The Politics of Food

What Does "Comfort Food" Mean Across the World?

"Tell me what you eat, and I will tell you what you are." -- Jean Anthelme Brillat-Savarin

A lot of people have a problem with the term "comfort food." It's far too arbitrary, they argue. It changes from one part of the world to the next. Ice cream and brownies aren't nearly as popular in China as they are here. Lobster rolls aren't nearly as popular here as they are in Maine. And the term is too individual, too: One person's comfort food is another person's oddity. Macaroni salad? Fried bologna? A garbage plate?

See Also: - Texan Concepts of Ethnic Food: Breaking It Down with Venn Diagrams - 15 American Foods That Are as Weird to Foreigners as Poisonous Blowfish Is to Us

That the term itself is so nebulous shouldn't be a surprise: It's only been around since 1977, according to Webster's Dictionary. But nebulous and arbitrary don't mean that the concept of comfort food itself isn't well-defined.

"When people talk about comfort food, the obvious explanation is that it's all about nostalgia and missing Mommy," wrote Anneli Rufus last year in Gilt. "And really, it takes more than this to create the rush of sensations that make us feel safe, calm, and cared for. It's a complex interplay of memory, history, and brain chemistry, and while some basics apply -- most of us are soothed by the soft, sweet, smooth, salty and unctuous -- the specifics are highly personal."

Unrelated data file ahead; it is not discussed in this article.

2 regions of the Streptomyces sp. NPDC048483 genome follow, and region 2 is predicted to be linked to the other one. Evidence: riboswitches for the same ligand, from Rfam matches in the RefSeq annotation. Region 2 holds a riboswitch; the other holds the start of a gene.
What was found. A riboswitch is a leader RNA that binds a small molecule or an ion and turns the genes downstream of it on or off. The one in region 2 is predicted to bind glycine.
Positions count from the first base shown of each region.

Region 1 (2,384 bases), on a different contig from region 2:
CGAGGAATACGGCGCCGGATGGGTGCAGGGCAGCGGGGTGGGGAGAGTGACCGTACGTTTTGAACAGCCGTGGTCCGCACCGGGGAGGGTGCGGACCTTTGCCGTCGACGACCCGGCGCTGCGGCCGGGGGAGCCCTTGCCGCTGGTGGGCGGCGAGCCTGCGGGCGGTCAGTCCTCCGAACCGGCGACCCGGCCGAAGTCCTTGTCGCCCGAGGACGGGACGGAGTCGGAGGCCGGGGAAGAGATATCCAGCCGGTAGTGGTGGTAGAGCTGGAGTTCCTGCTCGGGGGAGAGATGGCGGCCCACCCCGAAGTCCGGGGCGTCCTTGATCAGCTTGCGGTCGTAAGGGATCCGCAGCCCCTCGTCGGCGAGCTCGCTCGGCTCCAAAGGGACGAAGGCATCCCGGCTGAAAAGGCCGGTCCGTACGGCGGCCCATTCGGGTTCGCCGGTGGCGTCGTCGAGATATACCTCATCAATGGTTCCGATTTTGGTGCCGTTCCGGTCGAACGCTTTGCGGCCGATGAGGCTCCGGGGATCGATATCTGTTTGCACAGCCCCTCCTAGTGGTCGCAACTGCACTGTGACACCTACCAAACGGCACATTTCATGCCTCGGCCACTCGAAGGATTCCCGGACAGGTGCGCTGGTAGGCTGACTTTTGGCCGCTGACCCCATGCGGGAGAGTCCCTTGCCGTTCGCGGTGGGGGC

In short, "comfort food" is defined as being a deeply personal ideal. But as with all matters culinary, you can tell a lot about people by the choices they make and the ideals they hold. I like that the term "comfort food" is arbitrary because that just means it's an open-ended question. Ask a person what his or her favorite comfort foods are and watch a fascinating, thought-provoking and educational discussion unfold.

Because most Americans are quick to name off at least a few of the same things when polled about their most beloved comfort food -- fried chicken, macaroni and cheese, hamburgers, milkshakes or french fries -- we thought it would be interesting to find out more about what "comfort food" means across the world, to seek out the foods that comfort others.

I polled a cross-section of my own foreign-born or first-gen (those raised here with foreign-born parents) friends for their answers, and you may just be surprised at the areas in which their comfort foods overlap with your own thanks to an increasingly global food community.

"Persian osh soup, or ab goosht. Damn, these are hard to spell." -- Kevin, Persian

"White rice with yogurt. My mom would make it for me whenever I was sick." -- Nada, Lebanese

"Nihari, biryani, chicken tikka, naan, haleem, lassie, chaat, bhajiya, aloo ghosht, chicken kardhai, paya, shaami kabab, tikkya, shaawarma, roos bukahri, fool, fatayer, baklava, iskander doner, vetkoek, malva pudding, anything braaied, gulab jamun. Oh my God, I love food." - Areej, Pakistani

"Black bean soup, fried eggs and plantains with Mexican cream and cheese, strong Oaxacan coffee." -- Maria, Mexican

"Beef bourguignon, veal stew and in winter some pork loin with red cabbage, chestnuts and apples! Geez, I am hungry!" -- Genevieve, French

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Katharine Shilcutt